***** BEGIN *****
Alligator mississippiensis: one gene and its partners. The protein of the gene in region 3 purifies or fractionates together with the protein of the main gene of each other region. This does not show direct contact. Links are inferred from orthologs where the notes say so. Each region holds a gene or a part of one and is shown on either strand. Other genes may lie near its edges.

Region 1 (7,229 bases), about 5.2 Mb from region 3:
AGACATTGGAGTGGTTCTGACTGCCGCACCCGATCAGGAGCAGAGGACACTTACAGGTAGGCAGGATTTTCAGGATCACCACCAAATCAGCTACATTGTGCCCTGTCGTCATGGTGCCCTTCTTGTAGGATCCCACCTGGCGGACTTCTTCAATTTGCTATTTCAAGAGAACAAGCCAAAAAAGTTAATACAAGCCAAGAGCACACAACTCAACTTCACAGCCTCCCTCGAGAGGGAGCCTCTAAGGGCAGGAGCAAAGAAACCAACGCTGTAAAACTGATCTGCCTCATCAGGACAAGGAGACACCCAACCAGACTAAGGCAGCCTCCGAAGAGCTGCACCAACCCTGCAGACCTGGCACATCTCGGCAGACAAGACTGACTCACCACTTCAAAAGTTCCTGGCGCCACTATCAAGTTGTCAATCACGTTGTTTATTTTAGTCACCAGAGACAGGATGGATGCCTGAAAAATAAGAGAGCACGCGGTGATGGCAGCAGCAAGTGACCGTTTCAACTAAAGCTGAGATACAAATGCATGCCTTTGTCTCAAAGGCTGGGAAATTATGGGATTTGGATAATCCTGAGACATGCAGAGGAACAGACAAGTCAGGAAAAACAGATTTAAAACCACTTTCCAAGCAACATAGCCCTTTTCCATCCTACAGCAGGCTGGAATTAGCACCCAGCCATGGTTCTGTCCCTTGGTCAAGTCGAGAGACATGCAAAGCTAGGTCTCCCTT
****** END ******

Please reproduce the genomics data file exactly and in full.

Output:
Alligator mississippiensis: one gene and its partners. The protein of the gene in region 3 purifies or fractionates together with the protein of the main gene of each other region. This does not show direct contact. Links are inferred from orthologs where the notes say so. Each region holds a gene or a part of one and is shown on either strand. Other genes may lie near its edges.

Region 1 (7,229 bases), about 5.2 Mb from region 3:
AGACATTGGAGTGGTTCTGACTGCCGCACCCGATCAGGAGCAGAGGACACTTACAGGTAGGCAGGATTTTCAGGATCACCACCAAATCAGCTACATTGTGCCCTGTCGTCATGGTGCCCTTCTTGTAGGATCCCACCTGGCGGACTTCTTCAATTTGCTATTTCAAGAGAACAAGCCAAAAAAGTTAATACAAGCCAAGAGCACACAACTCAACTTCACAGCCTCCCTCGAGAGGGAGCCTCTAAGGGCAGGAGCAAAGAAACCAACGCTGTAAAACTGATCTGCCTCATCAGGACAAGGAGACACCCAACCAGACTAAGGCAGCCTCCGAAGAGCTGCACCAACCCTGCAGACCTGGCACATCTCGGCAGACAAGACTGACTCACCACTTCAAAAGTTCCTGGCGCCACTATCAAGTTGTCAATCACGTTGTTTATTTTAGTCACCAGAGACAGGATGGATGCCTGAAAAATAAGAGAGCACGCGGTGATGGCAGCAGCAAGTGACCGTTTCAACTAAAGCTGAGATACAAATGCATGCCTTTGTCTCAAAGGCTGGGAAATTATGGGATTTGGATAATCCTGAGACATGCAGAGGAACAGACAAGTCAGGAAAAACAGATTTAAAACCACTTTCCAAGCAACATAGCCCTTTTCCATCCTACAGCAGGCTGGAATTAGCACCCAGCCATGGTTCTGTCCCTTGGTCAAGTCGAGAGACATGCAAAGCTAGGTCTCCCTT